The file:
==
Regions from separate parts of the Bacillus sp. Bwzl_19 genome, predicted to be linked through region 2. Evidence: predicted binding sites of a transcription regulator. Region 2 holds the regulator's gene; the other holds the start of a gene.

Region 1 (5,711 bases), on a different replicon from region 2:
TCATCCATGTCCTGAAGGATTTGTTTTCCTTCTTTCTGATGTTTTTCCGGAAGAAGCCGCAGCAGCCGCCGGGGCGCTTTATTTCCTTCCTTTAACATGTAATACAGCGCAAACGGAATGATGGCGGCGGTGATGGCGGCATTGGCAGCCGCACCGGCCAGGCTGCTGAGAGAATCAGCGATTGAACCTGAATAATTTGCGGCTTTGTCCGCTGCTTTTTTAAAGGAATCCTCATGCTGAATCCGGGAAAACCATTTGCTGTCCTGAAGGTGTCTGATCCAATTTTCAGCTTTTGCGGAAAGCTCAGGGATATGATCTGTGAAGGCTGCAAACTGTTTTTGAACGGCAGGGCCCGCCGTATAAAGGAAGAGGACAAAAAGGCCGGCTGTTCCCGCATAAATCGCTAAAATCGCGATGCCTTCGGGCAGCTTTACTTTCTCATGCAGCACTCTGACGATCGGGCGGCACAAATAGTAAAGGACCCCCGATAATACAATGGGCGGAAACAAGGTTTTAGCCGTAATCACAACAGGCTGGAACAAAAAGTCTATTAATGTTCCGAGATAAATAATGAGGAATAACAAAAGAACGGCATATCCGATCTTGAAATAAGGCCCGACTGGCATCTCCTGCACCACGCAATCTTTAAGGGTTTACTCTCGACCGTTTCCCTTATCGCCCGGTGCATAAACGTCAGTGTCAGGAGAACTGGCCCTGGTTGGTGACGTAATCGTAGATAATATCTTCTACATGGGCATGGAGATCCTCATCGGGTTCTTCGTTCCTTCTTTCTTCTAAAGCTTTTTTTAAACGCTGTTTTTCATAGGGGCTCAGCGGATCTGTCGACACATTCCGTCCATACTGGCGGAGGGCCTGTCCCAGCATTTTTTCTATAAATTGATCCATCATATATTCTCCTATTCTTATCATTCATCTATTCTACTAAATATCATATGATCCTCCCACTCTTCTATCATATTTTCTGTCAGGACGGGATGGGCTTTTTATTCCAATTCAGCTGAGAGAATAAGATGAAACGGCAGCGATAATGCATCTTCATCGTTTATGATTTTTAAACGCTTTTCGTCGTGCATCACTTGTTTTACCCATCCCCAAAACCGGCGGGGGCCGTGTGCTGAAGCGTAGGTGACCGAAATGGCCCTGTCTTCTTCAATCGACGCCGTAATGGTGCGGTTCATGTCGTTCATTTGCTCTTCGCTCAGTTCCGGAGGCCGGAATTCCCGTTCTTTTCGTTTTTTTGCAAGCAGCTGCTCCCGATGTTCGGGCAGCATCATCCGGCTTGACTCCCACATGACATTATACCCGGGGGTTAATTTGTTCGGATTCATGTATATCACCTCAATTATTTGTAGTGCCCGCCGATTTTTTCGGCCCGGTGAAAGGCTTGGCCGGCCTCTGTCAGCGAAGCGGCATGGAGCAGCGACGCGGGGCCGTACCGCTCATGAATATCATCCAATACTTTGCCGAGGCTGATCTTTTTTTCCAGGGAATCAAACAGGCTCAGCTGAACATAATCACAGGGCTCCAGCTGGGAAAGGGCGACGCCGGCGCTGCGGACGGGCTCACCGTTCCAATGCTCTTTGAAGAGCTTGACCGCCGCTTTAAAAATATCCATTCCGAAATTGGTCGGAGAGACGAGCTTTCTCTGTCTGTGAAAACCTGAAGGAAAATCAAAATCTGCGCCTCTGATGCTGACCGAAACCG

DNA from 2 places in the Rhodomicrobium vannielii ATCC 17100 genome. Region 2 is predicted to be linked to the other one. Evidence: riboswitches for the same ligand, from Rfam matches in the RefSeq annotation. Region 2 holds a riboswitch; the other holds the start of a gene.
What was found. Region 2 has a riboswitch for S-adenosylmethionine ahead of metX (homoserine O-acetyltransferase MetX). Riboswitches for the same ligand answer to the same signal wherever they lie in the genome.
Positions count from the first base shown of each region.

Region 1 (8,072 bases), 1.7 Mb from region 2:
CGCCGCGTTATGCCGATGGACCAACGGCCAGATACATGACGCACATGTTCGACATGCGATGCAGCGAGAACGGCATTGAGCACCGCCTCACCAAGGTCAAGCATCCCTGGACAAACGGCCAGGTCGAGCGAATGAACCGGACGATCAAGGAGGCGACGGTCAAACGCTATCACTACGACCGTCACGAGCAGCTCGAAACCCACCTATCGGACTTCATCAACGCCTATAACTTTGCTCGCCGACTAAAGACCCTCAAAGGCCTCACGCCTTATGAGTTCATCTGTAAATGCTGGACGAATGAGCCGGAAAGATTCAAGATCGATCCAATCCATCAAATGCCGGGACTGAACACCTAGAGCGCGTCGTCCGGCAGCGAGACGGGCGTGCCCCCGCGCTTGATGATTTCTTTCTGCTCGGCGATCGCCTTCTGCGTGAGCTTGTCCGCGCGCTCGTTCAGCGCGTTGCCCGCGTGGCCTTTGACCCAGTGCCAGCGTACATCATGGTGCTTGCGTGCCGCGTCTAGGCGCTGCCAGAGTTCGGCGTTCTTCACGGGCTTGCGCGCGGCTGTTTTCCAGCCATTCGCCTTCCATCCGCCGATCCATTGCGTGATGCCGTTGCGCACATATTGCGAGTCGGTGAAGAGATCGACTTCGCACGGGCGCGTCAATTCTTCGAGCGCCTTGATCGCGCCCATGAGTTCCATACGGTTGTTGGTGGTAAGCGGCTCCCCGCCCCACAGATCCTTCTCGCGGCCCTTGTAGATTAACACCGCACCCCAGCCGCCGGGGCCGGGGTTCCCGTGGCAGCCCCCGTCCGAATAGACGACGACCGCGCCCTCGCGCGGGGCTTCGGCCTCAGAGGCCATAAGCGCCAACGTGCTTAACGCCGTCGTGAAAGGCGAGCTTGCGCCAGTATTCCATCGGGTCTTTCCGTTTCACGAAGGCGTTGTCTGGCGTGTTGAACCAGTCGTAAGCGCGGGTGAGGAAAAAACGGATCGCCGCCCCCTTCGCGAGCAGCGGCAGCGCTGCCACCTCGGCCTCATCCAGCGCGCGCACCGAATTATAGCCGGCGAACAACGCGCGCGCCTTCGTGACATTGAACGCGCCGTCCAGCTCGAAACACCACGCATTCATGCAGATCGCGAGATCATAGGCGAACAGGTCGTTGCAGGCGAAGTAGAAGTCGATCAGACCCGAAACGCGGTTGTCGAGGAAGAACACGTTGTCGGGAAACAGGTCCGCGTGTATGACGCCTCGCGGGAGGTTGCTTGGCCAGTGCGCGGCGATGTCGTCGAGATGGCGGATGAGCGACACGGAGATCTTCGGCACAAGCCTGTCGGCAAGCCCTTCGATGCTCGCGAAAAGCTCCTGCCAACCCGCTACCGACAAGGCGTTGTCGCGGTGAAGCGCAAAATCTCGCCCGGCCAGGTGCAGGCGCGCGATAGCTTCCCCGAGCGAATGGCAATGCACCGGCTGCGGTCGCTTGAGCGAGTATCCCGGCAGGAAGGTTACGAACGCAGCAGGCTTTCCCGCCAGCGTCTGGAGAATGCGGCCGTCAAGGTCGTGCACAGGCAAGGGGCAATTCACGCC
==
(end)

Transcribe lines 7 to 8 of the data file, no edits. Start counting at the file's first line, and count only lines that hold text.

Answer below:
Region 1 (8,072 bases), 1.7 Mb from region 2:
CGCCGCGTTATGCCGATGGACCAACGGCCAGATACATGACGCACATGTTCGACATGCGATGCAGCGAGAACGGCATTGAGCACCGCCTCACCAAGGTCAAGCATCCCTGGACAAACGGCCAGGTCGAGCGAATGAACCGGACGATCAAGGAGGCGACGGTCAAACGCTATCACTACGACCGTCACGAGCAGCTCGAAACCCACCTATCGGACTTCATCAACGCCTATAACTTTGCTCGCCGACTAAAGACCCTCAAAGGCCTCACGCCTTATGAGTTCATCTGTAAATGCTGGACGAATGAGCCGGAAAGATTCAAGATCGATCCAATCCATCAAATGCCGGGACTGAACACCTAGAGCGCGTCGTCCGGCAGCGAGACGGGCGTGCCCCCGCGCTTGATGATTTCTTTCTGCTCGGCGATCGCCTTCTGCGTGAGCTTGTCCGCGCGCTCGTTCAGCGCGTTGCCCGCGTGGCCTTTGACCCAGTGCCAGCGTACATCATGGTGCTTGCGTGCCGCGTCTAGGCGCTGCCAGAGTTCGGCGTTCTTCACGGGCTTGCGCGCGGCTGTTTTCCAGCCATTCGCCTTCCATCCGCCGATCCATTGCGTGATGCCGTTGCGCACATATTGCGAGTCGGTGAAGAGATCGACTTCGCACGGGCGCGTCAATTCTTCGAGCGCCTTGATCGCGCCCATGAGTTCCATACGGTTGTTGGTGGTAAGCGGCTCCCCGCCCCACAGATCCTTCTCGCGGCCCTTGTAGATTAACACCGCACCCCAGCCGCCGGGGCCGGGGTTCCCGTGGCAGCCCCCGTCCGAATAGACGACGACCGCGCCCTCGCGCGGGGCTTCGGCCTCAGAGGCCATAAGCGCCAACGTGCTTAACGCCGTCGTGAAAGGCGAGCTTGCGCCAGTATTCCATCGGGTCTTTCCGTTTCACGAAGGCGTTGTCTGGCGTGTTGAACCAGTCGTAAGCGCGGGTGAGGAAAAAACGGATCGCCGCCCCCTTCGCGAGCAGCGGCAGCGCTGCCACCTCGGCCTCATCCAGCGCGCGCACCGAATTATAGCCGGCGAACAACGCGCGCGCCTTCGTGACATTGAACGCGCCGTCCAGCTCGAAACACCACGCATTCATGCAGATCGCGAGATCATAGGCGAACAGGTCGTTGCAGGCGAAGTAGAAGTCGATCAGACCCGAAACGCGGTTGTCGAGGAAGAACACGTTGTCGGGAAACAGGTCCGCGTGTATGACGCCTCGCGGGAGGTTGCTTGGCCAGTGCGCGGCGATGTCGTCGAGATGGCGGATGAGCGACACGGAGATCTTCGGCACAAGCCTGTCGGCAAGCCCTTCGATGCTCGCGAAAAGCTCCTGCCAACCCGCTACCGACAAGGCGTTGTCGCGGTGAAGCGCAAAATCTCGCCCGGCCAGGTGCAGGCGCGCGATAGCTTCCCCGAGCGAATGGCAATGCACCGGCTGCGGTCGCTTGAGCGAGTATCCCGGCAGGAAGGTTACGAACGCAGCAGGCTTTCCCGCCAGCGTCTGGAGAATGCGGCCGTCAAGGTCGTGCACAGGCAAGGGGCAATTCACGCC